The 40-km descent is almost entirely downhill. Little peddling is required. Just hang on tight, let gravity do its thing, and enjoy the ride! The first kilometer or so of Chimborazo’s mountain bike trail is the most harrowing and includes a few particularly steep sections. But it’s not very technical. And it’s such a fun ride!
Along the way down, there are optional stops at a scenic canyon, ancient Inca Barracks, and a Polylepis forest. This section of Chimborazo also has many vicuñas, a relative to llamas and alpacas. The final stretch of the mountain biking descent rolls through a charming rural community along the base of Chimborazo. It offers an interesting look into local life while pedaling past farmers and people herding livestock.
Mountain biking down Chimborazo is not just one of the best excursions to take from Riobamba. For us, it easily became one of our favorite adventures in all of Ecuador. In our opinion, it’s worth a trip to Riobamba alone just to experience this awesome day on Ecuador’s tallest mountain.
🎥 To really get a good idea of what this Chimborazo mountain biking tour is like, be sure to check out the video we created, below:
If You Go: Mountain Biking Chimborazo
💲 This route with ProBici costs $65. We felt it was excellent value and a well-run tour.
📍 ProBici’s office is centrally located in here in Riobamba, above a fabric shop. Hotel pick-up is included in the tour.
📅 Tours run daily when there are at least three participants.
⌚ The entire tour lasted about 10 hours but times can vary.
🔗 Visit ProBici for more info.
Take a Ride on Riobamba’s Ice Train – Tren de Hielo I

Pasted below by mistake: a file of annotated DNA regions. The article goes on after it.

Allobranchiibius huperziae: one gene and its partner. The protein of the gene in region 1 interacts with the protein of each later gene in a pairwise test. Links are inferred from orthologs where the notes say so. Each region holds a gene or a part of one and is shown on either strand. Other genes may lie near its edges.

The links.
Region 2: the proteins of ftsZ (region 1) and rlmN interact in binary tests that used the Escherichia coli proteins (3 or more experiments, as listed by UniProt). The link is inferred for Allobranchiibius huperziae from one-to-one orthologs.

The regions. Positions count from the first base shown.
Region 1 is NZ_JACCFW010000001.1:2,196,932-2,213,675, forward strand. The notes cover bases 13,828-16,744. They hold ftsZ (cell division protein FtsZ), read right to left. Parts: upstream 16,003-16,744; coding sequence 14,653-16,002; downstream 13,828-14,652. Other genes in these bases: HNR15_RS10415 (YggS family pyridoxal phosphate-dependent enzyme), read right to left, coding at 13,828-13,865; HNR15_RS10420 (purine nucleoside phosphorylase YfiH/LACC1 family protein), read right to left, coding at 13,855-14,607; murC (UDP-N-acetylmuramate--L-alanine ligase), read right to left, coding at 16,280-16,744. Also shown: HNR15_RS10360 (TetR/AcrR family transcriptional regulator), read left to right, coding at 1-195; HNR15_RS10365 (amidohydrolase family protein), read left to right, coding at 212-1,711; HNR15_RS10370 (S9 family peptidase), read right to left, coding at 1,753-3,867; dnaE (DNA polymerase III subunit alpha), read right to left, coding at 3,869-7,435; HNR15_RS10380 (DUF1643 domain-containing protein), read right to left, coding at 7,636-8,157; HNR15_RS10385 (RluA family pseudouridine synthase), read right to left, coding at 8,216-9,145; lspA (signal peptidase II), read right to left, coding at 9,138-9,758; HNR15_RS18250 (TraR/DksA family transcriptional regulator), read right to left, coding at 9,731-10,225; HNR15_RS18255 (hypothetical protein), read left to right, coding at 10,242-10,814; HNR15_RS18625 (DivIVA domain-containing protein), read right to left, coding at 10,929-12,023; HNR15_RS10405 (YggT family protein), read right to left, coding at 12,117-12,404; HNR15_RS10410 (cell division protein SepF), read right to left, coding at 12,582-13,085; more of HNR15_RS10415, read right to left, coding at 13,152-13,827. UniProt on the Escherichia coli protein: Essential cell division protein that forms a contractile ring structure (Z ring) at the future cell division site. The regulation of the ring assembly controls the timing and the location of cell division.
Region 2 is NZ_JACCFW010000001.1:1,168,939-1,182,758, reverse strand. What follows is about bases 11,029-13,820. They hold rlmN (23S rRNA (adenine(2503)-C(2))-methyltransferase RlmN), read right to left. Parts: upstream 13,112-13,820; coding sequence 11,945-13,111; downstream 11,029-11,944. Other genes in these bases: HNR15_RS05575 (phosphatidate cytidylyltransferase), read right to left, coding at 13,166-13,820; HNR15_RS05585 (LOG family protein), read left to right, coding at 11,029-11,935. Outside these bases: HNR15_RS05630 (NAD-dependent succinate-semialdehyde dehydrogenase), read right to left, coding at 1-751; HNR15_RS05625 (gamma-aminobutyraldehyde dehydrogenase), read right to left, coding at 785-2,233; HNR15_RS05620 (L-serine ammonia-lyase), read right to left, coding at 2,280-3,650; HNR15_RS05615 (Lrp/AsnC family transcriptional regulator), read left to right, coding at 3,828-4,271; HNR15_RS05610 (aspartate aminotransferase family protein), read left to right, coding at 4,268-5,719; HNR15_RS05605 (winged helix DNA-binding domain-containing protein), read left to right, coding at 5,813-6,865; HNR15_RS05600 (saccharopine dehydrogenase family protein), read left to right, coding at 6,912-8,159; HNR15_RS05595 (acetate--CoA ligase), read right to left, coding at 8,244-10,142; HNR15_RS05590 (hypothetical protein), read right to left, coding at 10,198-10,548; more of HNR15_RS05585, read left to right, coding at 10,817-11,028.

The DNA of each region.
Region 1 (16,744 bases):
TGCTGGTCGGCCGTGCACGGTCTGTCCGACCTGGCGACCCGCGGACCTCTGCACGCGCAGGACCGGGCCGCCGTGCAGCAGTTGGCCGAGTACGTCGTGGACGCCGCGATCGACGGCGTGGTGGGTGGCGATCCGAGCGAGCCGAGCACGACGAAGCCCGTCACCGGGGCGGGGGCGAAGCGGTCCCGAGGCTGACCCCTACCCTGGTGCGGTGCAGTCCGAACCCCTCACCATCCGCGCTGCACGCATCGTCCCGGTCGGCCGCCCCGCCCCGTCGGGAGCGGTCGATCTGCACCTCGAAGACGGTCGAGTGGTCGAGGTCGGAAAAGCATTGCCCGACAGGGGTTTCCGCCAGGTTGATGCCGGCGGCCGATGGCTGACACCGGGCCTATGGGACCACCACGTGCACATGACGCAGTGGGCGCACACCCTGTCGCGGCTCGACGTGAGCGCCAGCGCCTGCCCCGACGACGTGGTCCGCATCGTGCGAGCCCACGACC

Note: This train route was suspended in 2020 and remains suspended as of this updated note in Feb 2024. The Ecuadorian government has committed to reopening this and other TrenEcuador routes across the country, so stay tuned for a hopeful reopening to come potentially later in 2024 or beyond.
The Tren de Hielo I (Ice Train) offers an incredible rail journey from Riobamba to Urbina, Ecuador’s highest train station. In years past, it was possible to embark on the scenic rail trip to Nariz de Diablo (Devil’s Nose) from Riobamba. But that is no longer possible from Riobamba since it has been relocated to the town of Alausi.
When operating, Tren de Hielo would roll from Riobamba every weekend. The 6½-hour excursion is an awesome day trip from Riobamba. Throughout the twists and turns across this section of the Ecuadorian Andes, Chimborazo will occasionally reveal himself on clear days.
But the highlight of the Tren de Hielo is the stop in Urbina. It’s Ecuador’s highest train station, at 3,609 meters high. The real treasure here isn’t its high elevation. It’s for the rare opportunity to meet Baltazar Ushca.
This 80-year-old (in 2024) man is known as the last ice merchant. For the past 65 years, he’s been climbing up to the “ice mine” on Chimborazo every week to harvest glacier ice that he then sells to the markets in Riobamba. It’s a tradition that’s been held for centuries and passed on through generations. But others who were once in the profession have either died off or gone on to pursue more lucrative jobs.
This has made Baltazar the last person practicing the trade. At age 75 (in 2019), he’s still making the rigorous trek up the side of Chimborazo to about 5,000 meters in altitude (over 3 miles high) to collect the mineral-laden ice. Through local legend, Baltazar considers himself to be a son of the sacred mountain so he continues to make his weekly pilgrimage to.
More recently, this has all garnered him local celebrity status. The town of Riobamba celebrates the humble man and there have even been several documentaries made about Baltazar, like this one. So the Ice Train provides an extremely rare opportunity to meet this local legend while he’s still around practicing his unique trade.
After this encounter with Baltazar Ushca, the Ice Train journey continues onto the small Andean community of La Moya. There, children and llamas greet passengers at the train station for a short walk through farmland to their village. A delicious full lunch is available here situated among the looming Andes.